However, instead of making use of a fixed value for the substitution of zeros, like 65% of the
detection limit, as proposed by Martín-Fernández et al. (2003) and Palarea-Albaladejo et al.
(2007), an alternative strategy was used, resulting in values below the detection limit of the
provenance analysis (in this case, a clast with 0,25 cm2), which were specific to each provenance
In order to substitute zeros, the chosen value should have an area equivalent to the sample error
of each site, so that the imputed value would be statistically indistinguishable from zero in a
given population. In this way, the substitution of zeros is based in the sample error ε of each
observation equivalent to the true proportion p of the occurrence of a component present in the
counting of a population n, as follows:
ε= Z⋅
p⋅ (1− p)
Where Z is the value related to the probability that ε is equivalent to p.
Considering that each observation corresponds to the detection limit of the macroscopic
provenance analysis (i.e., a clast with 0.5 cm length for both axis), it can be said that every
square centimeter corresponds to four observations, so that:
n= A⋅ 4 (6)
Where n is the sample population and A corresponds to the total sum of the area of the
components recorded in a given provenance site. This approach ensures that every provenance
site have a particular value for the substitution of zero, which is related to the volume of
fragments found in the sedimentary deposit, thus being representative of possible source areas.
Inserting the equation (6) into equation (5), and using Z for a probability of 95%, the following
equation is obtained:
ε= 1,96⋅
p⋅ (1− p)
A⋅ 4 (7)
When ε = p, ε represents the least possible proportion of occurrence of a given component in
a provenance site, which is them used to substitute the zero values in the components of the
provenance analysis.
Following the substitution of zeros, the dataset is them normalized to assure a fixed total range
for the compositional dataset, subjecting every component that was not substituted by the ε
value obtained from equation (7) to the following equations:
C ' i = Ci⋅ (
100− E
100 (8)
E= ( ∑ x= ε)
Where C'i corresponds to the normalized value of the component Ci and E represents the sum of
the error ε of every component in a sample space C that had the zero value substituted for the
ε error.
Once the dataset is free of zero values, it is ready for logarithmic transformation. As pointed out
by Pawlowsky-Glahn & Egozcue (2006), there are at least three types of transformation to
consider: alr – additive logarithmic ratio; ilr – isometric logarithmic ratio; and clr – centered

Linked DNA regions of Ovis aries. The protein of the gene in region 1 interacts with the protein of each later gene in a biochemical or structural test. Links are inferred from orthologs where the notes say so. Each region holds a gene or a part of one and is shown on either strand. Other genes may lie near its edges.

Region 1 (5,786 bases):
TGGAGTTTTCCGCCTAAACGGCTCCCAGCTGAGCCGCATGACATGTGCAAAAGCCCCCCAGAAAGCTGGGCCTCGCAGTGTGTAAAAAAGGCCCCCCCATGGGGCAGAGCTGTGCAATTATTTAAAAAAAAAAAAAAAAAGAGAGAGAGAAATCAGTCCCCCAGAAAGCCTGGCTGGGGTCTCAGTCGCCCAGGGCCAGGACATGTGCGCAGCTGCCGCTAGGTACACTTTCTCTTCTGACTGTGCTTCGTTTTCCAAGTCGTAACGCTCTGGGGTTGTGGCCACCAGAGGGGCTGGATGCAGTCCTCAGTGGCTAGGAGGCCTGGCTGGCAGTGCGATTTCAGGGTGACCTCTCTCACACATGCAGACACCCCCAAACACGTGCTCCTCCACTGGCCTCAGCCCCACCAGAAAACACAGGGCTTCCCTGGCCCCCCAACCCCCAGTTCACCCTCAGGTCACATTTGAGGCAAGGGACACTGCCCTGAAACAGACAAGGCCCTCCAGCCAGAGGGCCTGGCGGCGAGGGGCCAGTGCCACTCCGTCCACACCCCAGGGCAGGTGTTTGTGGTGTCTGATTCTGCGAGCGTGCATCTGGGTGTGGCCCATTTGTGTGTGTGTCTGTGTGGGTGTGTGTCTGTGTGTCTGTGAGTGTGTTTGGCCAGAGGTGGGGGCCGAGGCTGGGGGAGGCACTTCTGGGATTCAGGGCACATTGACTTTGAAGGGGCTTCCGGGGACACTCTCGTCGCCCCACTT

logarithmic ratio. In each of the transformations the composition of the sample is turned to a
vector. For alr and ilr the method of transformation result in vectors with one missing
component, while for clr the total number of components is preserved. In this way, the chosen
method for logarithmic transformation was the clr, which is essentially the logarithmic value of
the product of a component by the geometric mean of the components of a given sample, as
demonstrated in equation (10):
clr (x 1 , x 2 , ... , x n )= [ln
1 , ln
( x 1∗ x 2∗ ...∗ x n)n
1 , ... , ln
( x1∗ x 2∗ ...∗ x n ) n
(x 1∗ x 2∗ ...∗ x n )
The clr method of transformation has the advantage of providing easier geologic interpretation of
the data, and is particularly functional in multivariate statistics (Pawlowsky-Glahn & Egozcue
2006). Once done the logarithmic transformation, the provenance dataset is ready for
multivariate statistical analysis.
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and applied Probability: Chapman & Hall, London, 416 p.
IBBEKEN, H. & SCHLEYER, R. (1991) Source and Sediment - A case study of provenance and
mass balance at an active plate margin (Calabria, southern Italy). Springer-Verlag, BerlinHeidelberg.
MARTÍN-FERNANDEZ, J.A. & THIÓ-HENESTROSA, S. (2006) Rounded zeros: some practical
aspects for compositional data. Geological Society Special Publication, 264, Geological Society of
parametric approach for dealing with compositional rounded zeros. Mathematical Geology, 39,
PAWLOWSKY-GLAHN, V. & EGOZCUE, J. J. (2006) Compositional data and their analysis: an
introduction, Geological Society of London, Special Publications, 264 (1), 1-10.